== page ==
Updated news on the Gambino, Genovese, Bonanno, Lucchese and Colombo Organized Crime Families of New York City.

Thursday, January 20, 2011

Springfield Man Arrested for Alleged Mob Connections

A Springfield man was among the 17 New Jersey residents arrested today as part of a Federal sweep of the members and associates of the Genovese crime family. The U.S. Attorney’s office has accused Richard “Dickie” Dehmer, 75, of running an illegal gambling operation and collecting debts with threats and violence.
According to the Federal indictment against Dehmer and his alleged mob associates, Dehmer was a bookie for an illegal sports betting operation run by Stephen Depiro, 55, of Kenilworth, reportedly a soldier in the Genovese crime family. Law enforcement officials say Dehmer, who is also accused of operating an illegal poker club in Kenilworth, threatened physical violence against people who owed him money.
A court document contains a portion of a transcribed recorded phone call where Dehmer appears to strongly imply he was responsible for serious injuries to a gambler late in repaying his debts.
“I guarantee you he needs his hands to work,” Dimmer is reportedly said in the recording. “He ain’t working no more for a while.”
In another taped call, Dehmer reportedly said he planned to use a bat to “break every bone” in the body of a gambler who owed him money.
The case says that despite his advanced age, Dehmer was able to intimidate people who owed him money with criminal associations. A memorandum from the US Attorney’s office states flatly: people paid Dehmer because they feared Depiro.
Depiro reportedly ran a three-decade-long extortion operation through unionized New Jersey dockworkers.  According to Federal court documents, Depiro exacted annual Christmastime tributes of thousands of dollars from dockworkers through threats, intimidation and violent force. The last three presidents of the ILA Local dockworkers union are implicated in the case; the memorandum on the case describes the breadth and scope of the extortion scheme as “stunning.”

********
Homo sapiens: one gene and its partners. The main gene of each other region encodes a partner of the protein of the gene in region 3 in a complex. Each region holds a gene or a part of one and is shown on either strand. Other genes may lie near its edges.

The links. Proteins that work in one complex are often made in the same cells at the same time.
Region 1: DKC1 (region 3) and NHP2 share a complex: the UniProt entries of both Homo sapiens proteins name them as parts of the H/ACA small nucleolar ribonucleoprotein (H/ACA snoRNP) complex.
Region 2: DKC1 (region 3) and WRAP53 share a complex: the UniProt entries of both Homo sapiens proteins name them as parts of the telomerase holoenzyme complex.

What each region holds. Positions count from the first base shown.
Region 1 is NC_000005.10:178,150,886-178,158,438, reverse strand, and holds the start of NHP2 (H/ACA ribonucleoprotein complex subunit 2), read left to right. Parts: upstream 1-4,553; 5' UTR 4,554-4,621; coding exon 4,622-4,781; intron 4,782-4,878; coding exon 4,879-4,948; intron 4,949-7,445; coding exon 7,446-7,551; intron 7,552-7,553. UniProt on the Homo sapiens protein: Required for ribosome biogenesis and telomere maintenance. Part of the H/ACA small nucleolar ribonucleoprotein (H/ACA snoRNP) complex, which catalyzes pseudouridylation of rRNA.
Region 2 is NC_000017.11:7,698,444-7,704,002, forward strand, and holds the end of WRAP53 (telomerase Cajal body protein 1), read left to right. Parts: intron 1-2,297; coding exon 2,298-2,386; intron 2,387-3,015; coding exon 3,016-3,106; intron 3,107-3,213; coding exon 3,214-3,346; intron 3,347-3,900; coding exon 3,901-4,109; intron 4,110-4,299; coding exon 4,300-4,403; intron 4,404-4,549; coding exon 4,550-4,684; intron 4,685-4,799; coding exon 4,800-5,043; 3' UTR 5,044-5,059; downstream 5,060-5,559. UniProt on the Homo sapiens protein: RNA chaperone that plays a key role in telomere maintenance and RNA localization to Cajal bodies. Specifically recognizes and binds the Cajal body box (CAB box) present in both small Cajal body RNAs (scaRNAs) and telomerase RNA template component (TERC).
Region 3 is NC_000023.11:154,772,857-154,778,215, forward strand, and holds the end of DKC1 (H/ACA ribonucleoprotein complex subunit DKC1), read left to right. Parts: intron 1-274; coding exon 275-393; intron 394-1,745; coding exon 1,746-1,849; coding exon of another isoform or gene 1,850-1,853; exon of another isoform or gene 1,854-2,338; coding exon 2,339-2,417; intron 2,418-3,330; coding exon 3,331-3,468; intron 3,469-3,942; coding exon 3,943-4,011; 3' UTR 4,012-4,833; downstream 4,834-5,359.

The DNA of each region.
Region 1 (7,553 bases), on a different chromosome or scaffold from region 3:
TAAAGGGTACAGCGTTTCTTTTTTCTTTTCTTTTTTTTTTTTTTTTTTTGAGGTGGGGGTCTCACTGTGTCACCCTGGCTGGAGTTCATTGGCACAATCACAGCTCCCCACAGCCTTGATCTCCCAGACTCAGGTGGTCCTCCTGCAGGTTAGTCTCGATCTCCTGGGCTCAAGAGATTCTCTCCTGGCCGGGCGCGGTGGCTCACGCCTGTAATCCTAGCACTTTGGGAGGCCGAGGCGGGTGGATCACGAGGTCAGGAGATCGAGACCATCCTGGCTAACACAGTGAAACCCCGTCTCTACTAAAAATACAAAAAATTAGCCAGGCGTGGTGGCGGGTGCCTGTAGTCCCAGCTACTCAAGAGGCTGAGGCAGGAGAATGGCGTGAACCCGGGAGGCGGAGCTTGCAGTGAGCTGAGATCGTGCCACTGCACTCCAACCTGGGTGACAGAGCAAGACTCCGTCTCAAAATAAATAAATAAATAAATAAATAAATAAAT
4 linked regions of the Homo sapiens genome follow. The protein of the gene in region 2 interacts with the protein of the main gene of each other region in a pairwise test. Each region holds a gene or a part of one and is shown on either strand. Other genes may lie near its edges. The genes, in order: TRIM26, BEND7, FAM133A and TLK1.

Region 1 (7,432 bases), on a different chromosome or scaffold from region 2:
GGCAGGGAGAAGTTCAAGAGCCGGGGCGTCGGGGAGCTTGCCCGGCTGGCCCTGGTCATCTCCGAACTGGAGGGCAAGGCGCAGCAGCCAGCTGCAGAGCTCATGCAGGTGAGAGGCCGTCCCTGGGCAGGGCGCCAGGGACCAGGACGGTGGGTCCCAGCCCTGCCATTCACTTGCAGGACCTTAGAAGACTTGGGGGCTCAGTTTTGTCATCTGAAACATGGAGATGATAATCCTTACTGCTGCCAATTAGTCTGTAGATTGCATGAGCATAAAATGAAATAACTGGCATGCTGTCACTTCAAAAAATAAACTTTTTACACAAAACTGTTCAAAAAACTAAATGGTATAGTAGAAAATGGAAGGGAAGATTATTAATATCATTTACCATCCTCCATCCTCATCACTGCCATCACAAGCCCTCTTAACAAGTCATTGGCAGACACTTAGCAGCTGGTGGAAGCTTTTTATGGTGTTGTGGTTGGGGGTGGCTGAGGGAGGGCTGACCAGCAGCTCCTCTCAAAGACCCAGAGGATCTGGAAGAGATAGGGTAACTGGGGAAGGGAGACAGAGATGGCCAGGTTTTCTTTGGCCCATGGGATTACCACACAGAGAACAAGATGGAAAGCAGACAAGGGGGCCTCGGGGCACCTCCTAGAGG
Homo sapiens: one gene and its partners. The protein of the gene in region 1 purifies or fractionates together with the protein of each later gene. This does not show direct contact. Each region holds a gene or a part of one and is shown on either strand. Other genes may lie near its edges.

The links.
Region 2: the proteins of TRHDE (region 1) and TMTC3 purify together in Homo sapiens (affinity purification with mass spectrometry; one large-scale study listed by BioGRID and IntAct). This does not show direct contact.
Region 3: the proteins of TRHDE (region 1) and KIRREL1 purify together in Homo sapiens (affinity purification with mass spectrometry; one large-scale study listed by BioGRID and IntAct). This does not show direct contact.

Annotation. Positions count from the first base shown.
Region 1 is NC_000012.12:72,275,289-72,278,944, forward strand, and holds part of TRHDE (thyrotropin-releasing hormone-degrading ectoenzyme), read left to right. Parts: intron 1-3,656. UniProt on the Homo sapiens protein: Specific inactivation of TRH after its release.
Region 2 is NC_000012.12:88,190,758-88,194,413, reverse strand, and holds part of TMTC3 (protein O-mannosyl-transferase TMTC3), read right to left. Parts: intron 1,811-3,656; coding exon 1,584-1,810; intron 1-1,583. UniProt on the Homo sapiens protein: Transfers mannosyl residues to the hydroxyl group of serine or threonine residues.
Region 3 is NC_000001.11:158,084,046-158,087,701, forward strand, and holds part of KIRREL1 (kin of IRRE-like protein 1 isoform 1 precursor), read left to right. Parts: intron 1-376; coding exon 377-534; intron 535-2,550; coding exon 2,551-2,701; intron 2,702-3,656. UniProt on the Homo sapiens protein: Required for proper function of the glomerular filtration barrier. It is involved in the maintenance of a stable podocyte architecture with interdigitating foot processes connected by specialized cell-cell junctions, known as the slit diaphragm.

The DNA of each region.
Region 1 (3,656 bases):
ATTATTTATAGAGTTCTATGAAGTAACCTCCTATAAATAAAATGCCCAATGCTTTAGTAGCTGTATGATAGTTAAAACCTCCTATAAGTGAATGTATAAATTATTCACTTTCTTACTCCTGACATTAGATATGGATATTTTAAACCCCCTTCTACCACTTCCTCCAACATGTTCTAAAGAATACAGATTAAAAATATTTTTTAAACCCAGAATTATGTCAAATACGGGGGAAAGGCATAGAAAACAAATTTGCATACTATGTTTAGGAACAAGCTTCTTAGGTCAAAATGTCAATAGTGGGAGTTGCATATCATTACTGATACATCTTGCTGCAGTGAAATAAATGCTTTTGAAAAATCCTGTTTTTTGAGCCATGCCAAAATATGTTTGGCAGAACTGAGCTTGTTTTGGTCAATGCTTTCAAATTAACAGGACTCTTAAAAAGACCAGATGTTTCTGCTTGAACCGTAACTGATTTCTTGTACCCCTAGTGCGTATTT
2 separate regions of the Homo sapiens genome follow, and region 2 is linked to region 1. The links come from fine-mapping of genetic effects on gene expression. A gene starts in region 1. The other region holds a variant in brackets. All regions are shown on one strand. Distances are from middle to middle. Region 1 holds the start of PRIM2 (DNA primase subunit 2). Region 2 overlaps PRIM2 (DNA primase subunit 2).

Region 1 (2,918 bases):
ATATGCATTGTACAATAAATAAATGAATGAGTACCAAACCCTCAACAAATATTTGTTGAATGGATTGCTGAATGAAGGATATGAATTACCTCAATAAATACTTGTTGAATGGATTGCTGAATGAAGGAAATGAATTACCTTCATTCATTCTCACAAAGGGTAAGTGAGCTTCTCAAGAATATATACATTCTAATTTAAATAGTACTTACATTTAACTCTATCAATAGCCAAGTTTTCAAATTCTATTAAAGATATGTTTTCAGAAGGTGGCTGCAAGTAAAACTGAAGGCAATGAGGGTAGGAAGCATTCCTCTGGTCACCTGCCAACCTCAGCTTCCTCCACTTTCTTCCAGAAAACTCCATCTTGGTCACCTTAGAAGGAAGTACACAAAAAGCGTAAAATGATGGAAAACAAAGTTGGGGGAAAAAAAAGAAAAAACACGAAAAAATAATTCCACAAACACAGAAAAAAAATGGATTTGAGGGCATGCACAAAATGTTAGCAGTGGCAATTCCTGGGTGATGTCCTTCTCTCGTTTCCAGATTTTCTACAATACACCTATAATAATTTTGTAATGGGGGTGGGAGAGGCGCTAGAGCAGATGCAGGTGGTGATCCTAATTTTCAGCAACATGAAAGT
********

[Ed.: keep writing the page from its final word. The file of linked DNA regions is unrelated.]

Unlike Depiro, Dehmer is not listed in the case as a member of La Cosa Nostra, but is referred to a Genovese crime family associate. Along with Depiro, he is charged with racketeering conspiracy involving the collection of unlawful debt and charges relating to bookmaking and gambling. If convicted of all nine charges lodged against him, and if he served the sentenced sequentially, the 75-year-old Dehmer faces over 100 years in prison and $2 million in fines.
"According to the charges unsealed today, organized crime still has a grip on the New Jersey waterfront,” NJ U.S. Attorney Paul J. Fishman said. “Workers should be free to pursue an honest living without being worried that their own union representatives will shake them down.
He added: "Paying tribute to the mob is not an acceptable cost of doing business in New Jersey.”
The men were among more than 120 charged Thursday in what Attorney General Eric Holder announced as the largest mob takedown in US history. The charges include murder and racketeering.
Among those charged were Joseph Corozzo, 69, a reputed high-ranking member of the Gambino family; Andrew Russo, 79, who is reportedly the “street boss” of the Colombo family; Benjamin Castellazzo, 73, a reputed Colombo “underboss”; and Luigi Manocchio, 83, who authorities terms as a former boss of the New England mob.
In all, 91 members and associates of seven organized crime families, including the New Jersey-based DeCavalcante family, have been charged in 16 indictments. Another 36 have been charged for their roles in alleged associated criminal activity, federal authorities said.
“It’s become almost cliché to link organized crime to New Jersey, with oft-repeated comments about the ‘Soprano State’ and bodies allegedly being buried in the Meadowlands,” said Michael B. Ward, Special Agent In Charge of the Newark Division of the FBI. “Today’s arrests will serve as a stark reminder that organized crime continues to operate in New Jersey through corruption, extortion, racketeering, and violence.”



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